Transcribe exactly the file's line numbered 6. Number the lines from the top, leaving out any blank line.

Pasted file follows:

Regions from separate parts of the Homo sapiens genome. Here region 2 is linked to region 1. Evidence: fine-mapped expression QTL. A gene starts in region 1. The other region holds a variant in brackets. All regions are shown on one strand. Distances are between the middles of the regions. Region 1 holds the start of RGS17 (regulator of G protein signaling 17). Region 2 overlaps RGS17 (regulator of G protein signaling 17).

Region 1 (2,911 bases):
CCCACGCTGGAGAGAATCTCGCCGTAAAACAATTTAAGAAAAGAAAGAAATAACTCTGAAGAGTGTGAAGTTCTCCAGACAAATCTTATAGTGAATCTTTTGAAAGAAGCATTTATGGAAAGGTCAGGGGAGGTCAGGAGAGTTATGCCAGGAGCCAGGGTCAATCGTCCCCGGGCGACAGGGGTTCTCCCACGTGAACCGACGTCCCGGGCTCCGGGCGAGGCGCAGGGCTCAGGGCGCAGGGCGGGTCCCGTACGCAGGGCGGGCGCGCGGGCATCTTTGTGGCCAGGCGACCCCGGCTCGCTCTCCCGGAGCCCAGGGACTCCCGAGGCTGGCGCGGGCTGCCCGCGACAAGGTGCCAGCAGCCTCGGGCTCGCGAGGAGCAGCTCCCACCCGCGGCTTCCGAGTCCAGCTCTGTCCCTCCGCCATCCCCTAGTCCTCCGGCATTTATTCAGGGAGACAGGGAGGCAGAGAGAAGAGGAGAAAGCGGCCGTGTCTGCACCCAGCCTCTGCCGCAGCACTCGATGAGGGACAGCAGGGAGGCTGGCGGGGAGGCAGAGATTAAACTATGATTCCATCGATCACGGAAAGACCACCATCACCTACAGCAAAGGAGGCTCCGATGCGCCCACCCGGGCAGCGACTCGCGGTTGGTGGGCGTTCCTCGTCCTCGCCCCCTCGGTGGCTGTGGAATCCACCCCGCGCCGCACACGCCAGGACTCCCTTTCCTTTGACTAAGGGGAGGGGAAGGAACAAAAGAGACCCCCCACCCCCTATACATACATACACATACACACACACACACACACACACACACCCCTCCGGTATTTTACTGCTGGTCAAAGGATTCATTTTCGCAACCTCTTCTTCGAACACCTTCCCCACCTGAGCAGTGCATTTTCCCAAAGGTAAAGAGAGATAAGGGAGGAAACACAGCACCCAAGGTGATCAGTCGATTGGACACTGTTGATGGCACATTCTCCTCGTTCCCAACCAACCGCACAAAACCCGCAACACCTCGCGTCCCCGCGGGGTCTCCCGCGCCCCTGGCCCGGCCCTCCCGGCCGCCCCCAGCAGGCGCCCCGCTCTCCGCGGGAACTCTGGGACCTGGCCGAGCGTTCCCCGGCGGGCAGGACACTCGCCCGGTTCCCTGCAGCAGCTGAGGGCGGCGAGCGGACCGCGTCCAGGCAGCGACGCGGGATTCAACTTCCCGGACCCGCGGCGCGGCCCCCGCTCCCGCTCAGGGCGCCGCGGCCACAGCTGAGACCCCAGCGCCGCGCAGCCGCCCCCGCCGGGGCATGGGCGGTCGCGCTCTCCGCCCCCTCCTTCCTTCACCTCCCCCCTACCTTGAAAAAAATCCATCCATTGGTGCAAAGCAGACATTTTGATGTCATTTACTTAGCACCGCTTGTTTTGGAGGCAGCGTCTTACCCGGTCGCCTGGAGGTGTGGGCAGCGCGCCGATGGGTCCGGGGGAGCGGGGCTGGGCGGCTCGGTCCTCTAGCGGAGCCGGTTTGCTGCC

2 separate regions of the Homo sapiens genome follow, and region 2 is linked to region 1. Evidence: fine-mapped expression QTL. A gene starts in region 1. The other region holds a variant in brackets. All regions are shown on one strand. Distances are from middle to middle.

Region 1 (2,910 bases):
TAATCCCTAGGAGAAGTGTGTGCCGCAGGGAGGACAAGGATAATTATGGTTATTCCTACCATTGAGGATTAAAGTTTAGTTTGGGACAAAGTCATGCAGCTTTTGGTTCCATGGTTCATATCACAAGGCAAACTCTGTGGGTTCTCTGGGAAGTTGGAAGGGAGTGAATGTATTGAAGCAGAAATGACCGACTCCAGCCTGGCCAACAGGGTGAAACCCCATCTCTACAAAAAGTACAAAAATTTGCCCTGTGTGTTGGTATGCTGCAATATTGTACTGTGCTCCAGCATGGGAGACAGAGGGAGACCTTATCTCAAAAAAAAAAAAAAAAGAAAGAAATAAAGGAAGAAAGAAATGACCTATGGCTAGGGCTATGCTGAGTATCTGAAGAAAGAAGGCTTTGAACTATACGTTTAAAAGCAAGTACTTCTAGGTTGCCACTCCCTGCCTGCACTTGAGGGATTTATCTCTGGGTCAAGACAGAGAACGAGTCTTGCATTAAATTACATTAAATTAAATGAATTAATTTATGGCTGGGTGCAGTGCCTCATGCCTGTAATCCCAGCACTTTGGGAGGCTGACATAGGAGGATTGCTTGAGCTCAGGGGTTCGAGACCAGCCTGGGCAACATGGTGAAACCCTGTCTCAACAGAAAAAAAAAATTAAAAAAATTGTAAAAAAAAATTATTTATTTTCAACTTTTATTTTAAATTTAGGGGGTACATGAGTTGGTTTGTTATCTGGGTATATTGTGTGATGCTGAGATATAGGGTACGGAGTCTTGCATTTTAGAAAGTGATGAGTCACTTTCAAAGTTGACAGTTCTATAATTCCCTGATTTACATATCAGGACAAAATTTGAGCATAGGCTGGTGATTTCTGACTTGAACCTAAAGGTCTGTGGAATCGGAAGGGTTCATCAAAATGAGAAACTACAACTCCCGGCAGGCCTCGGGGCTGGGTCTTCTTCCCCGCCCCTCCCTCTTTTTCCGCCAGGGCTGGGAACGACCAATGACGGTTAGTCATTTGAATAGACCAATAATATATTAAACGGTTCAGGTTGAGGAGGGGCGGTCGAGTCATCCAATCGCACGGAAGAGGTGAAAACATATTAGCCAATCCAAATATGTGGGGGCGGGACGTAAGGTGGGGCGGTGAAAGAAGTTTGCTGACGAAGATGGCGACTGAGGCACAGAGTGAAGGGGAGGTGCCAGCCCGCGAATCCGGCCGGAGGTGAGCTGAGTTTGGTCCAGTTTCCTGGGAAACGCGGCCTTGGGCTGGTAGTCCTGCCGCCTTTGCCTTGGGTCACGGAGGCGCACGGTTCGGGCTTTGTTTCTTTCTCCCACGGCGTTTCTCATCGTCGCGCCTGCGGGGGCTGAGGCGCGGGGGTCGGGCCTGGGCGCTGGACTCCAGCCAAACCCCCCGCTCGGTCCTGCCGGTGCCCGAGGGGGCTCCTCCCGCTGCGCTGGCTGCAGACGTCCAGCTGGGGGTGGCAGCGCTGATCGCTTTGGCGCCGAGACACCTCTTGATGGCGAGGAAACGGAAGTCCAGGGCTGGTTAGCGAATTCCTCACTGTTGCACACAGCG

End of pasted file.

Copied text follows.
TAATCCCTAGGAGAAGTGTGTGCCGCAGGGAGGACAAGGATAATTATGGTTATTCCTACCATTGAGGATTAAAGTTTAGTTTGGGACAAAGTCATGCAGCTTTTGGTTCCATGGTTCATATCACAAGGCAAACTCTGTGGGTTCTCTGGGAAGTTGGAAGGGAGTGAATGTATTGAAGCAGAAATGACCGACTCCAGCCTGGCCAACAGGGTGAAACCCCATCTCTACAAAAAGTACAAAAATTTGCCCTGTGTGTTGGTATGCTGCAATATTGTACTGTGCTCCAGCATGGGAGACAGAGGGAGACCTTATCTCAAAAAAAAAAAAAAAAGAAAGAAATAAAGGAAGAAAGAAATGACCTATGGCTAGGGCTATGCTGAGTATCTGAAGAAAGAAGGCTTTGAACTATACGTTTAAAAGCAAGTACTTCTAGGTTGCCACTCCCTGCCTGCACTTGAGGGATTTATCTCTGGGTCAAGACAGAGAACGAGTCTTGCATTAAATTACATTAAATTAAATGAATTAATTTATGGCTGGGTGCAGTGCCTCATGCCTGTAATCCCAGCACTTTGGGAGGCTGACATAGGAGGATTGCTTGAGCTCAGGGGTTCGAGACCAGCCTGGGCAACATGGTGAAACCCTGTCTCAACAGAAAAAAAAAATTAAAAAAATTGTAAAAAAAAATTATTTATTTTCAACTTTTATTTTAAATTTAGGGGGTACATGAGTTGGTTTGTTATCTGGGTATATTGTGTGATGCTGAGATATAGGGTACGGAGTCTTGCATTTTAGAAAGTGATGAGTCACTTTCAAAGTTGACAGTTCTATAATTCCCTGATTTACATATCAGGACAAAATTTGAGCATAGGCTGGTGATTTCTGACTTGAACCTAAAGGTCTGTGGAATCGGAAGGGTTCATCAAAATGAGAAACTACAACTCCCGGCAGGCCTCGGGGCTGGGTCTTCTTCCCCGCCCCTCCCTCTTTTTCCGCCAGGGCTGGGAACGACCAATGACGGTTAGTCATTTGAATAGACCAATAATATATTAAACGGTTCAGGTTGAGGAGGGGCGGTCGAGTCATCCAATCGCACGGAAGAGGTGAAAACATATTAGCCAATCCAAATATGTGGGGGCGGGACGTAAGGTGGGGCGGTGAAAGAAGTTTGCTGACGAAGATGGCGACTGAGGCACAGAGTGAAGGGGAGGTGCCAGCCCGCGAATCCGGCCGGAGGTGAGCTGAGTTTGGTCCAGTTTCCTGGGAAACGCGGCCTTGGGCTGGTAGTCCTGCCGCCTTTGCCTTGGGTCACGGAGGCGCACGGTTCGGGCTTTGTTTCTTTCTCCCACGGCGTTTCTCATCGTCGCGCCTGCGGGGGCTGAGGCGCGGGGGTCGGGCCTGGGCGCTGGACTCCAGCCAAACCCCCCGCTCGGTCCTGCCGGTGCCCGAGGGGGCTCCTCCCGCTGCGCTGGCTGCAGACGTCCAGCTGGGGGTGGCAGCGCTGATCGCTTTGGCGCCGAGACACCTCTTGATGGCGAGGAAACGGAAGTCCAGGGCTGGTTAGCGAATTCCTCACTGTTGCACACAGCG